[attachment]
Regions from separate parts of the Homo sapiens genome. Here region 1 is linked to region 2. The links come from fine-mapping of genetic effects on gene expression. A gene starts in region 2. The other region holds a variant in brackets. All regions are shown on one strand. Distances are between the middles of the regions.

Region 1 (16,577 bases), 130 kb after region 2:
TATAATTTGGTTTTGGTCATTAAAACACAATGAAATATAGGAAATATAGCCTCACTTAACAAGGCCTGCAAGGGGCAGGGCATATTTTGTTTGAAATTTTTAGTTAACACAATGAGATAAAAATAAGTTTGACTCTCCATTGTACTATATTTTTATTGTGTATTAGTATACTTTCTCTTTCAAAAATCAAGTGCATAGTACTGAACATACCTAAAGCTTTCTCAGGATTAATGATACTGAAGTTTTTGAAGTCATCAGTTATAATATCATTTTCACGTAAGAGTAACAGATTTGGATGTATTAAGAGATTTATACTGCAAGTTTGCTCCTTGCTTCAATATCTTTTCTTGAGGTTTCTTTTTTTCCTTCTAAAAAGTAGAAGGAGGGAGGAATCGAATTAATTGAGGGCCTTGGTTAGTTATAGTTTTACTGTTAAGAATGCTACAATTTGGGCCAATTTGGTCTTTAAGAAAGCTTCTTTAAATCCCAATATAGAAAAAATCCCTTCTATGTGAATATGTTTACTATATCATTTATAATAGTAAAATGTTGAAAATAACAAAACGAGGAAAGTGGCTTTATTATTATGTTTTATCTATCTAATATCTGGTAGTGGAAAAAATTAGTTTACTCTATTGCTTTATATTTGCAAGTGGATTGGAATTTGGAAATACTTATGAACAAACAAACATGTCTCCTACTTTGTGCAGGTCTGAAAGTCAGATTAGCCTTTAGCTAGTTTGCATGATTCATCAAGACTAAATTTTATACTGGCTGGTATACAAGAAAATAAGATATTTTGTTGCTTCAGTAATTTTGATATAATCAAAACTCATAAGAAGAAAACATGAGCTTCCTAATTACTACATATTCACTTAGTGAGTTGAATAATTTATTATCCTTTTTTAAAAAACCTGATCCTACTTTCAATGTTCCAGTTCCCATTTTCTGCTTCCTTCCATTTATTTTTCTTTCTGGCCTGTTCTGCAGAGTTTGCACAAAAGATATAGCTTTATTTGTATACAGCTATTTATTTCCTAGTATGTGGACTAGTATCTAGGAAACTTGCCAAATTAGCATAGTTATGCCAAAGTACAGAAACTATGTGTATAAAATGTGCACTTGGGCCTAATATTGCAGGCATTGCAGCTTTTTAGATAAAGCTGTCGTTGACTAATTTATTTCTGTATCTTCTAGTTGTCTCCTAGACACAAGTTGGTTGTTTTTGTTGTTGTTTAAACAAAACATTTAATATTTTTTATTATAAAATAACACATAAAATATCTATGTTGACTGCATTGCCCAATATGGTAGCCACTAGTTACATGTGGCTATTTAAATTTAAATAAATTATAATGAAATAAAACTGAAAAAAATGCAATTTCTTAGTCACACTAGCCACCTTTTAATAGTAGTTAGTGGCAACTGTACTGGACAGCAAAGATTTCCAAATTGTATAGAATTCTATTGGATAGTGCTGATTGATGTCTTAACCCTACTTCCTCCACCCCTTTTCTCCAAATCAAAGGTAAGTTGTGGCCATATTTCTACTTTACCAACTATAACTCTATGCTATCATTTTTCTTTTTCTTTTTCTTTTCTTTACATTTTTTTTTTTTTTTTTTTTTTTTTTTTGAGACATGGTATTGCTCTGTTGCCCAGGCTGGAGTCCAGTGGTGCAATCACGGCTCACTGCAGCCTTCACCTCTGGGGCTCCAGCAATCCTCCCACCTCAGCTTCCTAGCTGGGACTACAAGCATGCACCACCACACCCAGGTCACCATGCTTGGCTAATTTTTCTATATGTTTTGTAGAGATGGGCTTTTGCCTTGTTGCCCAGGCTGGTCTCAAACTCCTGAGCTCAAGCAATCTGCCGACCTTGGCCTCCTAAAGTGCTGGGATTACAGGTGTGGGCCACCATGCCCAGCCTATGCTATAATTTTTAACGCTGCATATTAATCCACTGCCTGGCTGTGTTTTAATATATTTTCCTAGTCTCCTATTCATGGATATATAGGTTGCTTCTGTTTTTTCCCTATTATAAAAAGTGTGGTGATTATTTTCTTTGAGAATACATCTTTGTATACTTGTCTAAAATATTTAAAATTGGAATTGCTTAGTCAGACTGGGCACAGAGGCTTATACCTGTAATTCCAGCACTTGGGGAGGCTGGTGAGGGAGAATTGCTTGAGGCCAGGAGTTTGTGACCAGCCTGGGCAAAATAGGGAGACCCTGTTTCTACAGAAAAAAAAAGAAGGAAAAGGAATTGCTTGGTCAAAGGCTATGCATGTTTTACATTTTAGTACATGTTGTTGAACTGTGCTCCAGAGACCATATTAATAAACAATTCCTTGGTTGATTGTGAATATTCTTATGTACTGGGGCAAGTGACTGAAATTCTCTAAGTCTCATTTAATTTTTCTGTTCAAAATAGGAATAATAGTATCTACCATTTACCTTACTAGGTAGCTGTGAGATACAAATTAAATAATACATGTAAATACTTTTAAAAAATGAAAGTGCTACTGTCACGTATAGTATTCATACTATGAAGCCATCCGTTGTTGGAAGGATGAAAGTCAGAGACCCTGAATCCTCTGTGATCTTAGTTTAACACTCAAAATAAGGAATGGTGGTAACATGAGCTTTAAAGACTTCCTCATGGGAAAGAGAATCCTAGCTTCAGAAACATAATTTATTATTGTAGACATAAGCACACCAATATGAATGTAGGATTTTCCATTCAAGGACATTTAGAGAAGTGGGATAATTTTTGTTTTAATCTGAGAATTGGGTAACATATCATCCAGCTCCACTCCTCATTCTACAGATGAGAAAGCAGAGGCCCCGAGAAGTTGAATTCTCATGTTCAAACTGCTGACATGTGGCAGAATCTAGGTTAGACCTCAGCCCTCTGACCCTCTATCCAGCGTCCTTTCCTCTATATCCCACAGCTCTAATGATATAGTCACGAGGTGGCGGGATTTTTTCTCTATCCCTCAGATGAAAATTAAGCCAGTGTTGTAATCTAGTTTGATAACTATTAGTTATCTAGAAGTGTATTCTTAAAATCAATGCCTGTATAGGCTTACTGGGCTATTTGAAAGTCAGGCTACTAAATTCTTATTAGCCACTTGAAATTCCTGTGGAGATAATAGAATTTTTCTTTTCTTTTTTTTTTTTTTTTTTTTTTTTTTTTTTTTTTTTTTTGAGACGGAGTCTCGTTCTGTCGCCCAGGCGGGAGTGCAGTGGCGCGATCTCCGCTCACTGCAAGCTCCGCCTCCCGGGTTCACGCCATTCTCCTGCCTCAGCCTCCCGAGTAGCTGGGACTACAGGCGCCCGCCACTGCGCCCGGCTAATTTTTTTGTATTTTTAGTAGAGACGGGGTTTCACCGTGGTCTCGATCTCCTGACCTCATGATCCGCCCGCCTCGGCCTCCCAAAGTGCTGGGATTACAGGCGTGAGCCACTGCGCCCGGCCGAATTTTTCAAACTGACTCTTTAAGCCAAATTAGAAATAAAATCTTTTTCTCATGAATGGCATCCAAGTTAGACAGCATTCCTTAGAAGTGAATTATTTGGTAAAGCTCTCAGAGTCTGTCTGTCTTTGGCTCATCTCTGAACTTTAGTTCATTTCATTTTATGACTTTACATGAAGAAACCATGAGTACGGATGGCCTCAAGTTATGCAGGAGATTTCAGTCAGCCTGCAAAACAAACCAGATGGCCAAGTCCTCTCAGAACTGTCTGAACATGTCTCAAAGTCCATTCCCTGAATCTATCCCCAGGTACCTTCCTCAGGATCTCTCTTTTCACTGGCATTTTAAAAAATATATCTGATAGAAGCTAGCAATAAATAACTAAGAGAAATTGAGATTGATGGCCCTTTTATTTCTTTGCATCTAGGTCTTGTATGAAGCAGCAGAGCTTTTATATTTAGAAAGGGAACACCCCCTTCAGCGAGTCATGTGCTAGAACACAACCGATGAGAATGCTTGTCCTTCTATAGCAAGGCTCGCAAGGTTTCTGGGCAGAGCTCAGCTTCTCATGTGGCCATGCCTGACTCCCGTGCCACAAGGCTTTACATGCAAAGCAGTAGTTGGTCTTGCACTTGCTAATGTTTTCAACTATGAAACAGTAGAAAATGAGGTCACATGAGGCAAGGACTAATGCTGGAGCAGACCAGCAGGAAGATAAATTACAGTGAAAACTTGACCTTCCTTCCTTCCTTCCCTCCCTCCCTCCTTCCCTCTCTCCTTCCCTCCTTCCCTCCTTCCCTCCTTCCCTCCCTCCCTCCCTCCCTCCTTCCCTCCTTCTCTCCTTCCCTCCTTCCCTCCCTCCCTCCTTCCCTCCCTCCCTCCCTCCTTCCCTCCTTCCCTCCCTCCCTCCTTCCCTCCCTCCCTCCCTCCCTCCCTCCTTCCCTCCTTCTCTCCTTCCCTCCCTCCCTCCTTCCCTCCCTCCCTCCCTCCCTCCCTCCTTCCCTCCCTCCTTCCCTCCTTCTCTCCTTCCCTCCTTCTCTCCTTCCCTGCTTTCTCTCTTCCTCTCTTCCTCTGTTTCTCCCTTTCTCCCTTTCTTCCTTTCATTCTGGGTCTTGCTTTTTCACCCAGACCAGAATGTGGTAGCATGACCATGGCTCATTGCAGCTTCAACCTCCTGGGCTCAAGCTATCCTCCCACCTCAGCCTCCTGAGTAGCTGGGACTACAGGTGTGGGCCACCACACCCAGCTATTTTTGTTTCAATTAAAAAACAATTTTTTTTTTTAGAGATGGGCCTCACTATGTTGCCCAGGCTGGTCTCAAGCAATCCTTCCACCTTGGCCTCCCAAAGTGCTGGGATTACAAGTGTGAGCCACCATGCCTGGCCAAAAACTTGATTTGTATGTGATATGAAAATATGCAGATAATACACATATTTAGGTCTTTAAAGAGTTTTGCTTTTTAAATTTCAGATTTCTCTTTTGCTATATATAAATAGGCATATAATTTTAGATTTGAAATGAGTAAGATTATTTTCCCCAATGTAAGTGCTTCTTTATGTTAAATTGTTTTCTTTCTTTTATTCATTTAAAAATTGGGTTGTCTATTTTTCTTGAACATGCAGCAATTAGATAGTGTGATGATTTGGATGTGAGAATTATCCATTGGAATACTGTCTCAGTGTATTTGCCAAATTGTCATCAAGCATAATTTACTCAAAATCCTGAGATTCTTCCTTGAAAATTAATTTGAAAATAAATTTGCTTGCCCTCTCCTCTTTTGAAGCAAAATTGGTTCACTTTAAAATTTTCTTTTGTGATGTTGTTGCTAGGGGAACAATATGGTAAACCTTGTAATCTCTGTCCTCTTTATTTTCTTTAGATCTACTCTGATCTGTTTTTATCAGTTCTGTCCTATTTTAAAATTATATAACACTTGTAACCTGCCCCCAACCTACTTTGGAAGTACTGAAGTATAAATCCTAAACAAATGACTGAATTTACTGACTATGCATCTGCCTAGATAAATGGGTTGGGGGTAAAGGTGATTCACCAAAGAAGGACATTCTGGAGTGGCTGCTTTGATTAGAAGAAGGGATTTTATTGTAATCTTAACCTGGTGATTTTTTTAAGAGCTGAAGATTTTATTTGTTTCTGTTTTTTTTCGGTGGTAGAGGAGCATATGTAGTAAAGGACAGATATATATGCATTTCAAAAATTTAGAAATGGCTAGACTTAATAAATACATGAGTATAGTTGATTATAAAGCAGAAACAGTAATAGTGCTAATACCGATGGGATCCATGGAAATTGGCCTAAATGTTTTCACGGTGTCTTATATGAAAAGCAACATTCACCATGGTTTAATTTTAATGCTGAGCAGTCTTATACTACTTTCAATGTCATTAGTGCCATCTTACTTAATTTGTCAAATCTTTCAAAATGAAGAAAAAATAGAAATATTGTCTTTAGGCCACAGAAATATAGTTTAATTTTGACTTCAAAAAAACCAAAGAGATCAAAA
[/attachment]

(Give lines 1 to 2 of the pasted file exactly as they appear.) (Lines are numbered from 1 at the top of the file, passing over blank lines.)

Regions from separate parts of the Homo sapiens genome. Here region 1 is linked to region 2. The links come from fine-mapping of genetic effects on gene expression. A gene starts in region 2. The other region holds a variant in brackets. All regions are shown on one strand. Distances are between the middles of the regions.

Region 1 (16,577 bases), 130 kb after region 2: